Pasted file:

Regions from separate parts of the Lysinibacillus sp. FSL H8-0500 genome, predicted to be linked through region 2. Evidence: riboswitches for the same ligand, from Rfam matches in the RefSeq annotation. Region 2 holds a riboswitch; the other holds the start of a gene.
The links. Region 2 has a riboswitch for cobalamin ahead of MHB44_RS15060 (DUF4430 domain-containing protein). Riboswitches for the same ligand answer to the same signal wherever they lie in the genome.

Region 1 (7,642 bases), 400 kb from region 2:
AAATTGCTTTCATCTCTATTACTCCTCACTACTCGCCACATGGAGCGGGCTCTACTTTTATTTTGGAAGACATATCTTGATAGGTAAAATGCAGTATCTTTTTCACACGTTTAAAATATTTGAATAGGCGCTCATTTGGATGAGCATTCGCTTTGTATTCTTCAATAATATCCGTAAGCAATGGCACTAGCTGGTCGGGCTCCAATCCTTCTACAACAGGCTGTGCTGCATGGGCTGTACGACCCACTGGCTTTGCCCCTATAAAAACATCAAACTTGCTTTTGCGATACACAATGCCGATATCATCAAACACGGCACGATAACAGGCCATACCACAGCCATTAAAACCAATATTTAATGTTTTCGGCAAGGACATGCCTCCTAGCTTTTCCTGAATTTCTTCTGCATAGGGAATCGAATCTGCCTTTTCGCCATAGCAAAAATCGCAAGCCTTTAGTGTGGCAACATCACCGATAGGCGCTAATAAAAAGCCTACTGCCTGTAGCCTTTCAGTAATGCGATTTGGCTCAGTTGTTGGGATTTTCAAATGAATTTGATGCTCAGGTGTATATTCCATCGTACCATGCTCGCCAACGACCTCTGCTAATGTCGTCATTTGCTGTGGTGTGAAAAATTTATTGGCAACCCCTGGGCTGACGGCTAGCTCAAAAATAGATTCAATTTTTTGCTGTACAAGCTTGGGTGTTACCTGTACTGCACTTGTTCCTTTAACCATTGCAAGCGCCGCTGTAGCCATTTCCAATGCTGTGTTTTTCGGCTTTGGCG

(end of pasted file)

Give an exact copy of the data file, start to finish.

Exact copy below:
Regions from separate parts of the Lysinibacillus sp. FSL H8-0500 genome, predicted to be linked through region 2. Evidence: riboswitches for the same ligand, from Rfam matches in the RefSeq annotation. Region 2 holds a riboswitch; the other holds the start of a gene.
The links. Region 2 has a riboswitch for cobalamin ahead of MHB44_RS15060 (DUF4430 domain-containing protein). Riboswitches for the same ligand answer to the same signal wherever they lie in the genome.

Region 1 (7,642 bases), 400 kb from region 2:
AAATTGCTTTCATCTCTATTACTCCTCACTACTCGCCACATGGAGCGGGCTCTACTTTTATTTTGGAAGACATATCTTGATAGGTAAAATGCAGTATCTTTTTCACACGTTTAAAATATTTGAATAGGCGCTCATTTGGATGAGCATTCGCTTTGTATTCTTCAATAATATCCGTAAGCAATGGCACTAGCTGGTCGGGCTCCAATCCTTCTACAACAGGCTGTGCTGCATGGGCTGTACGACCCACTGGCTTTGCCCCTATAAAAACATCAAACTTGCTTTTGCGATACACAATGCCGATATCATCAAACACGGCACGATAACAGGCCATACCACAGCCATTAAAACCAATATTTAATGTTTTCGGCAAGGACATGCCTCCTAGCTTTTCCTGAATTTCTTCTGCATAGGGAATCGAATCTGCCTTTTCGCCATAGCAAAAATCGCAAGCCTTTAGTGTGGCAACATCACCGATAGGCGCTAATAAAAAGCCTACTGCCTGTAGCCTTTCAGTAATGCGATTTGGCTCAGTTGTTGGGATTTTCAAATGAATTTGATGCTCAGGTGTATATTCCATCGTACCATGCTCGCCAACGACCTCTGCTAATGTCGTCATTTGCTGTGGTGTGAAAAATTTATTGGCAACCCCTGGGCTGACGGCTAGCTCAAAAATAGATTCAATTTTTTGCTGTACAAGCTTGGGTGTTACCTGTACTGCACTTGTTCCTTTAACCATTGCAAGCGCCGCTGTAGCCATTTCCAATGCTGTGTTTTTCGGCTTTGGCG